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How A Newspaper Is Helping Save India's Endangered Languages

After a bill by Indian parliament sidelined local languages in India, one digital newspaper took up the task of helping preserve them.

​A team member of 'The Chenab Times' reporting in India

A team member of 'The Chenab Times' reporting in India

Tarushi Aswani

NEW DELHI — Tucked in a corner of a house in the Chenab valley in the state of Jammu and Kashmir in the north of the country is the office of The Chenab Times, a multimedia news website that aims to produce news in two main local languages of Jammu’s Doda region – Bhaderwahi and Sarazi.

The team uploads videos on YouTube that wrap up daily news, first in Urdu and then in Bhaderwahi and Sarazi. The news portal also gives space to writers from across the country to write for their op-ed section.

In Jan. 2017, 23-year-old Anzer Ayoob, the editor-in-chief of the news website, started this portal that would run news in Urdu and English. However, after the parliament passed the Jammu and Kashmir Official Languages Bill – that made Hindi, Kashmiri and Dogri the official languages of the Union Territory – in September 2020, locals in the valley felt side-lined and ignored.

Many expressed dismay over the exclusion of Gojri, Pahadi and Punjabi and how the Bill coerced speakers to align with Hindi in a region where it is barely spoken. This also led to apprehensions over the marginalization of Urdu, which is the lingua franca in Pakistan. Language and politics are delicate subjects in the area. Both China and Pakistan lay claim to parts of Kashmir.

The civil society groups have expressed severe concerns over the Union government’s decision to digitize materials of Kashmiri language in Devnagri script, more associated with Hindi, instead of the Nastaliq script, pointing to serious apprehensions about the devaluation of the Persian script.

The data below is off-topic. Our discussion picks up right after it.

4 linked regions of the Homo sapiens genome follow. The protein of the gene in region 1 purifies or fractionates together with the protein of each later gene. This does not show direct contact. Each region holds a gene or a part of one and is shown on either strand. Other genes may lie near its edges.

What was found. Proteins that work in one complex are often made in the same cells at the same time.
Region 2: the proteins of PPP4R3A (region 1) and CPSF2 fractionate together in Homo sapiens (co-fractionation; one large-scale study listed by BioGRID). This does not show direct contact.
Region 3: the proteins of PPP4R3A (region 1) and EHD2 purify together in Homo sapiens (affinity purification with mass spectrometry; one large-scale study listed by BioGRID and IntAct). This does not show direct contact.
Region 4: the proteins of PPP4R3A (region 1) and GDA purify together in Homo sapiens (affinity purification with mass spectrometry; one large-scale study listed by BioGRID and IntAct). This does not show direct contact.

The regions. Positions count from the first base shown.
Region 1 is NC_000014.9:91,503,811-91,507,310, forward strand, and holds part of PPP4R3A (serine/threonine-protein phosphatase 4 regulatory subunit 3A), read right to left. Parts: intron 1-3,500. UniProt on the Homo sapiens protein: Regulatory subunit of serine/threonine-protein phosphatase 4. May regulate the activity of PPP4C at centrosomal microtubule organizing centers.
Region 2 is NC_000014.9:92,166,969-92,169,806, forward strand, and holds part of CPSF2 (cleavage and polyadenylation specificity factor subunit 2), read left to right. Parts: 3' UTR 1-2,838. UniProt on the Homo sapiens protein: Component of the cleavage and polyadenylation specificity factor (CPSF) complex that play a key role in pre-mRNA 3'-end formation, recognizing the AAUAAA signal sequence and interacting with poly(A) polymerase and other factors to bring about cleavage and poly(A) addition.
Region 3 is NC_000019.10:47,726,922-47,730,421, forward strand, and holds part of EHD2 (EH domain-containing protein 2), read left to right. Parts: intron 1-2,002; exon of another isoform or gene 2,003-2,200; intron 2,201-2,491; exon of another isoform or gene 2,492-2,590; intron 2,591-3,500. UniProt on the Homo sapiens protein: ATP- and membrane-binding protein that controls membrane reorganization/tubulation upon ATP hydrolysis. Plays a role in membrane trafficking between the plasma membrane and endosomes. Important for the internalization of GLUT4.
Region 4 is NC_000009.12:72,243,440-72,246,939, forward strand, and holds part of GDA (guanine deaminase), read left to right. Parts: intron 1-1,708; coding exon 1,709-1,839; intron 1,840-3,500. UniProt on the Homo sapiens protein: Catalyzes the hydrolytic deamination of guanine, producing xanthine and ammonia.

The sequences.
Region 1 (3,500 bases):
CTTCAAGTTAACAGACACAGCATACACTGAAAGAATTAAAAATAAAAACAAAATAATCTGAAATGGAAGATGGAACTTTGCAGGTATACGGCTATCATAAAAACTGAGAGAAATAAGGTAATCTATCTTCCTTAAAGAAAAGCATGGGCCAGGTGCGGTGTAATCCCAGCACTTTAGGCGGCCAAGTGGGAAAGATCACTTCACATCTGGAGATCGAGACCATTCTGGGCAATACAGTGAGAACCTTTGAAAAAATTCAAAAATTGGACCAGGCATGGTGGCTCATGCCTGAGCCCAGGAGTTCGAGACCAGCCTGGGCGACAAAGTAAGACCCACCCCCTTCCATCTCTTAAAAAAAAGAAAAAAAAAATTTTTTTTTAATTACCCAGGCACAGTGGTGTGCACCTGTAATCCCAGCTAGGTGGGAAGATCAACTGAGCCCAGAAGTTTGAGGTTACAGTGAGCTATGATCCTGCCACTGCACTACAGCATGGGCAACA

While the promotion of Devnagri does not only imply demonetization of Nastaliq script, but empowering Devnagri over the Nastaliq script stirs questions about the endangerment of several languages like Gojri, Pahari, Poshtu, Balti, Sheena, Urdu, that are written in the Persian script. Languages of concern for the Chenab valley, Bhaderwahi and Sarazi also use the Persian script.

To counter the impact of the Union government’s Bill on official languages, Ayoob decided to produce news in Bhaderwahi and Sarazi.

Local identities

As per the 2011 census, the Chenab region houses a population of more than 900,000 people, and there are only 46,000 speakers of the Sarazi language and approximately 50,000 speakers for Bhaderwahi left in the region.

Both the Sarazi and Bhaderwahi languages are spoken in the Doda district. On one side of Chenab, where Doda city is located, people speak Sarazi, whereas on the other side, where Bhaderwah is located, the entire region speaks Bhaderwahi.

The strength of our news lies in the local language that we use.

Ayoob’s efforts to run news in these languages aims to bind the speakers in a better relationship with their local languages. At a time when English education is being preferred worldwide, he said that the responsibility to save and promote a language lies on its speakers.

“Initially, our team worked on the promotion of tourist places in the Chenab region via photos and videography. Our region lacks proper road connectivity. Most of the tourist places are not connected by roads and remain unexplored. We focus on highlighting these places,” Ayoob said.

Now that the online production of news content in the two languages is in full swing, Ayoob also dreams of establishing a print version of The Chenab Times.

The team focuses on hyper-local reporting to highlight developmental issues such as water crisis, road connectivity, electricity, etc. They visit the affected village or area, meet the people, and record their ordeals on camera. But their job does not end at data collection and reportage. They also convey the problems to the concerned department and request them to look into the issues at the earliest.

“The strength of our news lies in the local language that we use; it is a way we are reclaiming our identity,” said Ayoob. For him, the website was a recourse to preserve the fading languages that, he said, are as precious as heritage passed on generationally.

A team member of 'The Chenab Times' reporting on developmental issues in the Chenab valley, India\u200b

A team member of 'The Chenab Times' reporting on developmental issues in the Chenab valley, India